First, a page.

Most teachers say the thrill of helping children learn, not the paycheck, led them to the profession. But a new report shows that some highly skilled, experienced teachers can’t make ends meet on their salaries—and in 47 states, the average salary for seasoned educators is so low that they qualify for multiple federal programs, such as welfare and food stamps.
The report, released by the Center for American Progress, also found that as many as 25 percent of experienced teachers take on second jobs to get by, the base pay for teachers with a decade or more under their belts averages around $35,000, and the highest average salary barely tops $58,000. At a time when the debate on education reform has focused on standards and test scores, the report states, few policy makers are talking about upgrading teacher salaries as part of the overhaul.
“Low teacher pay is not news. Over the years, all sorts of observers have argued that skimpy teacher salaries keep highly qualified individuals out of the profession,” states the report. “One recent study found that a major difference between the education system in the United States and those in other nations with high-performing students is that the United States offers much lower pay to educators.”
Yet teachers shouldn’t expect a pay hike anytime soon. When teacher pay hits the public agenda, the discussion tends to focus on attracting entry-level teachers and not compensating midcareer ones. Meanwhile, tight budgets—and frequently, antagonistic relations between school managers and teachers’ unions—make it harder for midcareer instructors to get raises.
More typical is the nasty, high-profile 2012 fight between Chicago mayor Rahm Emanuel and the city’s teachers’ union. After months of negotiations, the union went on strike for better pay, temporarily shutting down the school system.
The goal of the CAP report “was to learn more about the salaries of mid- and late-career teachers and see if wages were high enough to attract and keep the nation’s most talented individuals,” it states. “This research relied on a variety of databases, the results of which are deeply troubling.”
The report concluded that the pay scale for highly trained, experienced teachers is “painfully low,” and in several states, as heads of households of four or more, they would qualify for “federally funded benefit programs designed for families needing financial support.” In Arizona and North Dakota, the report says, teachers and their families meet the standards for several programs, including free school lunches and government-subsidized health care.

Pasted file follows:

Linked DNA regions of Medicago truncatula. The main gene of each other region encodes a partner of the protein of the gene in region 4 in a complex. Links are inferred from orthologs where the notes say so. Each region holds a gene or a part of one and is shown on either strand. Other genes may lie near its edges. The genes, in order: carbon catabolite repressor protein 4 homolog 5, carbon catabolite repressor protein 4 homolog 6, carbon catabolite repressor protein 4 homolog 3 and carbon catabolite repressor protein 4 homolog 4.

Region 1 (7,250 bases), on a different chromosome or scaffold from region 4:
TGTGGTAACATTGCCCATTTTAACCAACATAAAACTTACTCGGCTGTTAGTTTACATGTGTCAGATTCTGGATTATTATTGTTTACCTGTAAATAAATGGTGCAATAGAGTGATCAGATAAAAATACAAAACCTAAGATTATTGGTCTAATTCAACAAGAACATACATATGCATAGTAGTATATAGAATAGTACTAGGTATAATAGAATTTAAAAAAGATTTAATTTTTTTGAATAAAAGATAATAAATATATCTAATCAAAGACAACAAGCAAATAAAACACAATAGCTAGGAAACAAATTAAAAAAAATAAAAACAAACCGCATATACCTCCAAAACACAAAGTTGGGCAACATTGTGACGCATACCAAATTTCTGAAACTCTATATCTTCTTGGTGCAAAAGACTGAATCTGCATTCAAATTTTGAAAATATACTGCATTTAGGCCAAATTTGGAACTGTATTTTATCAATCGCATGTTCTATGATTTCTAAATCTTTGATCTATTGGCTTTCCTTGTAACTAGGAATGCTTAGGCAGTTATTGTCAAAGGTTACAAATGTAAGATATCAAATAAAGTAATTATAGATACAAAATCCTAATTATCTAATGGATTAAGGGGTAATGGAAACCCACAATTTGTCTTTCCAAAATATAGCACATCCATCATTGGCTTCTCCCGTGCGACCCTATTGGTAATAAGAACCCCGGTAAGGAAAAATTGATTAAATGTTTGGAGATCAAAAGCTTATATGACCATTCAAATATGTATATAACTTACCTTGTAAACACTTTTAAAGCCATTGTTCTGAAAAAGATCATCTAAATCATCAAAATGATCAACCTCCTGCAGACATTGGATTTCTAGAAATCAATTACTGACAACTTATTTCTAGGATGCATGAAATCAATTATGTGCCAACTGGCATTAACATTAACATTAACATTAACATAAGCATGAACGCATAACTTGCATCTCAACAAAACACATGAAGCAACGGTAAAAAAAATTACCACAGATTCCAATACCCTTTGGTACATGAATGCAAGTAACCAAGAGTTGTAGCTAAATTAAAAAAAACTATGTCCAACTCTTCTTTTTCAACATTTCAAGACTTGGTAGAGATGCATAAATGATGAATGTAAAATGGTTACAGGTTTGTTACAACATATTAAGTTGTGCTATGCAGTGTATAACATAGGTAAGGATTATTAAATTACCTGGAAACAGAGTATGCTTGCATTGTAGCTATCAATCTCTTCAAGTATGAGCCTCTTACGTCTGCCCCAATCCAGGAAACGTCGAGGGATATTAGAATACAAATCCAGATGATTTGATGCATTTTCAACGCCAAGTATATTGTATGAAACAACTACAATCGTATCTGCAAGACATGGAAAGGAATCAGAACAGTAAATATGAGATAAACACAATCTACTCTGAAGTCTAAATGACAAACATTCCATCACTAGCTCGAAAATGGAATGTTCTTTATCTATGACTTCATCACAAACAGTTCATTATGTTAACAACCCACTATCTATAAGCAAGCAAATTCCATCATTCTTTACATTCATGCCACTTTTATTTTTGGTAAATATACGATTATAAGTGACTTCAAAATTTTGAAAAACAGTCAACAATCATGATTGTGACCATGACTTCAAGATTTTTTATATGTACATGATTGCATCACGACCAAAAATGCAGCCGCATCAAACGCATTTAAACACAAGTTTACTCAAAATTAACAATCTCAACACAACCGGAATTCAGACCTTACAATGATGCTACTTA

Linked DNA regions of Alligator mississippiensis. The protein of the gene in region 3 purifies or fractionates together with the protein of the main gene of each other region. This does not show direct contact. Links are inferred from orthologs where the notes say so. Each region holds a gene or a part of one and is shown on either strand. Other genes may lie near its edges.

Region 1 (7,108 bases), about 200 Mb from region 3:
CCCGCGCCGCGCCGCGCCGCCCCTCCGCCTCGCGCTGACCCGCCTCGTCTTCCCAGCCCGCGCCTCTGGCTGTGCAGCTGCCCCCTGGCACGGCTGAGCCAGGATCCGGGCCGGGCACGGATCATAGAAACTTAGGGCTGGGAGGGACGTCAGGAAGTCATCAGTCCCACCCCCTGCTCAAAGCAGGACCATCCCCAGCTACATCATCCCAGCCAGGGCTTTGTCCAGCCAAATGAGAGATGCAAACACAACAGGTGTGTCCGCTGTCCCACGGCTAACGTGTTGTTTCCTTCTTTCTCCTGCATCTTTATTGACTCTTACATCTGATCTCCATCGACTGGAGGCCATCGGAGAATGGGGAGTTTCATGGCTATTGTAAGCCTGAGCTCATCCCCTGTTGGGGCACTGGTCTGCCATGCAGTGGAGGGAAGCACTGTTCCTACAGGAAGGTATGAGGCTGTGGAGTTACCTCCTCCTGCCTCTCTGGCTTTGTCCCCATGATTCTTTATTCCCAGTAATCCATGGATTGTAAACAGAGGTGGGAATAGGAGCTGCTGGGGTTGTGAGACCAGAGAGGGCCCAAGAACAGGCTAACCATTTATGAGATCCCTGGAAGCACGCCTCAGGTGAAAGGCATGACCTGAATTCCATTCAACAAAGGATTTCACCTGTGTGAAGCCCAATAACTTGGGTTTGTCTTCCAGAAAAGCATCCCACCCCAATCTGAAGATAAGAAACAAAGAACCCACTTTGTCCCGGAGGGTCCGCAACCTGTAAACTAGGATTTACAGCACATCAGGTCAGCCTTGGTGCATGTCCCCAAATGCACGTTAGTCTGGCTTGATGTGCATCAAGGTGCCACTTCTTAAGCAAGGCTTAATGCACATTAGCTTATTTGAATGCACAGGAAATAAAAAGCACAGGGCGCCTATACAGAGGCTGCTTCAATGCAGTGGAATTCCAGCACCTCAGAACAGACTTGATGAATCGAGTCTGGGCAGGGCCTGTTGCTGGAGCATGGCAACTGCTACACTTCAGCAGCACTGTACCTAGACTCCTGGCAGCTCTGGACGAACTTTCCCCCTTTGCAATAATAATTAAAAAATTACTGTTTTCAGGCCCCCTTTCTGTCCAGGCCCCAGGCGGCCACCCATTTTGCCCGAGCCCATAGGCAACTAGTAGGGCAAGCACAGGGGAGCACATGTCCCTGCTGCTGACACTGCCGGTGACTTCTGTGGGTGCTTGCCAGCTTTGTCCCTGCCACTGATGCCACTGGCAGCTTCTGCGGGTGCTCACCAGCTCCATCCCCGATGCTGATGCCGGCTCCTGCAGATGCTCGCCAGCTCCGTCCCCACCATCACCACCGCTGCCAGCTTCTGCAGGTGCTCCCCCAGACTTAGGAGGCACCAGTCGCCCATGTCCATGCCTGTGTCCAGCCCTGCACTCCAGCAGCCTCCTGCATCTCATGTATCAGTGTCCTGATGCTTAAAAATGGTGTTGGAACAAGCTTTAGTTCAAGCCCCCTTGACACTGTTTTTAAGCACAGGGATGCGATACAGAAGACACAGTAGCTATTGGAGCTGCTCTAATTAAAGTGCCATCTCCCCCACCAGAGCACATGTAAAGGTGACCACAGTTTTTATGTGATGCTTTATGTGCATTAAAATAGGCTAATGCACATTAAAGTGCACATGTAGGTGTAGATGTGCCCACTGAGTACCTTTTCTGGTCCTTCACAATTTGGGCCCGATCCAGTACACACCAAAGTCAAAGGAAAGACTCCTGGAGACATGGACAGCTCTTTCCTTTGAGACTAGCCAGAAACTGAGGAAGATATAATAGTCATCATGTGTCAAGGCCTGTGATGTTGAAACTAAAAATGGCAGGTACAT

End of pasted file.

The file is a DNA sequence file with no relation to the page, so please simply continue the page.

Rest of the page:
In some states, according to the report, educators with graduate degrees earn less than long-haul truckers (Colorado), sheet-metal workers (Oklahoma), and flight attendants (Georgia). “What’s more, teachers have fewer opportunities to grow their salaries compared to other professions,” according to the report.
Additionally, in 11 states, more than 20 percent of teachers have second jobs—and not just during the summer; in places such as Maine, the number reaches 25 percent. “In these 11 states, the average base salary for a teacher with 10 years of experience and a bachelor’s degree is merely $39,673—less than a carpenter’s national average salary,” reads the report.
“The good news is that some places—including the District of Columbia; Portland, Maine; and Baltimore, Maryland—have begun to address the issue” by offering bonus pay and incentives to keep midcareer teachers in the classroom. In Baltimore, for example, if teachers hit benchmarks and demonstrate effectiveness, their pay can reach up to $100,000.
The report concludes that higher pay alone won’t help retain midcareer teachers; school districts and municipalities must also improve working conditions. Still, “as a nation, we need to do far more to attract—and keep—mid- and late-career teachers,” it states. “In the end, if we truly want to retain top talent in our classrooms, we need to offer top-talent salaries.”
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